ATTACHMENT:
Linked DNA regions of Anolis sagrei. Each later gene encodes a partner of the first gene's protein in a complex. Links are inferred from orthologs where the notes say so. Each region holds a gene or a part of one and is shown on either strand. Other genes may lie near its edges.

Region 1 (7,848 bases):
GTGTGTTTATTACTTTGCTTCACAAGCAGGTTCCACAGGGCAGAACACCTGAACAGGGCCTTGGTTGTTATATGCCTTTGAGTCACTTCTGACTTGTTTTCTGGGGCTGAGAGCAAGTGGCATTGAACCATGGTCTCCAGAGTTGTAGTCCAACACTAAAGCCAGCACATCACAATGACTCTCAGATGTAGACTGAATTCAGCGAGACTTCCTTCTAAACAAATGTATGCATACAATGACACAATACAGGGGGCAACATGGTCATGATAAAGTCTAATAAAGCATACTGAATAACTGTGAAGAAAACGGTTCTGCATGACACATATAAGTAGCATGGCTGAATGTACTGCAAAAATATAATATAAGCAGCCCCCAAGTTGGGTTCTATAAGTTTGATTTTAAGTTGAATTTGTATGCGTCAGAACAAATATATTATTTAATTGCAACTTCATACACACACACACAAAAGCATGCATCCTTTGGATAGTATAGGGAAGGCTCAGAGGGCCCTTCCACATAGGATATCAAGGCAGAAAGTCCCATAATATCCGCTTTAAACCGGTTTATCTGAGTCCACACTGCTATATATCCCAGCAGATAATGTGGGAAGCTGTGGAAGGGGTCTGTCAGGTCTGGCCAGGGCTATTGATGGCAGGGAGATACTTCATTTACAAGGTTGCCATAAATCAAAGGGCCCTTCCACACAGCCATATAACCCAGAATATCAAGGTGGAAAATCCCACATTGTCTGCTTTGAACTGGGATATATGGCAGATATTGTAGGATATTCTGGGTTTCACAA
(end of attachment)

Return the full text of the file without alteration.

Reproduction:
Linked DNA regions of Anolis sagrei. Each later gene encodes a partner of the first gene's protein in a complex. Links are inferred from orthologs where the notes say so. Each region holds a gene or a part of one and is shown on either strand. Other genes may lie near its edges.

Region 1 (7,848 bases):
GTGTGTTTATTACTTTGCTTCACAAGCAGGTTCCACAGGGCAGAACACCTGAACAGGGCCTTGGTTGTTATATGCCTTTGAGTCACTTCTGACTTGTTTTCTGGGGCTGAGAGCAAGTGGCATTGAACCATGGTCTCCAGAGTTGTAGTCCAACACTAAAGCCAGCACATCACAATGACTCTCAGATGTAGACTGAATTCAGCGAGACTTCCTTCTAAACAAATGTATGCATACAATGACACAATACAGGGGGCAACATGGTCATGATAAAGTCTAATAAAGCATACTGAATAACTGTGAAGAAAACGGTTCTGCATGACACATATAAGTAGCATGGCTGAATGTACTGCAAAAATATAATATAAGCAGCCCCCAAGTTGGGTTCTATAAGTTTGATTTTAAGTTGAATTTGTATGCGTCAGAACAAATATATTATTTAATTGCAACTTCATACACACACACACAAAAGCATGCATCCTTTGGATAGTATAGGGAAGGCTCAGAGGGCCCTTCCACATAGGATATCAAGGCAGAAAGTCCCATAATATCCGCTTTAAACCGGTTTATCTGAGTCCACACTGCTATATATCCCAGCAGATAATGTGGGAAGCTGTGGAAGGGGTCTGTCAGGTCTGGCCAGGGCTATTGATGGCAGGGAGATACTTCATTTACAAGGTTGCCATAAATCAAAGGGCCCTTCCACACAGCCATATAACCCAGAATATCAAGGTGGAAAATCCCACATTGTCTGCTTTGAACTGGGATATATGGCAGATATTGTAGGATATTCTGGGTTTCACAA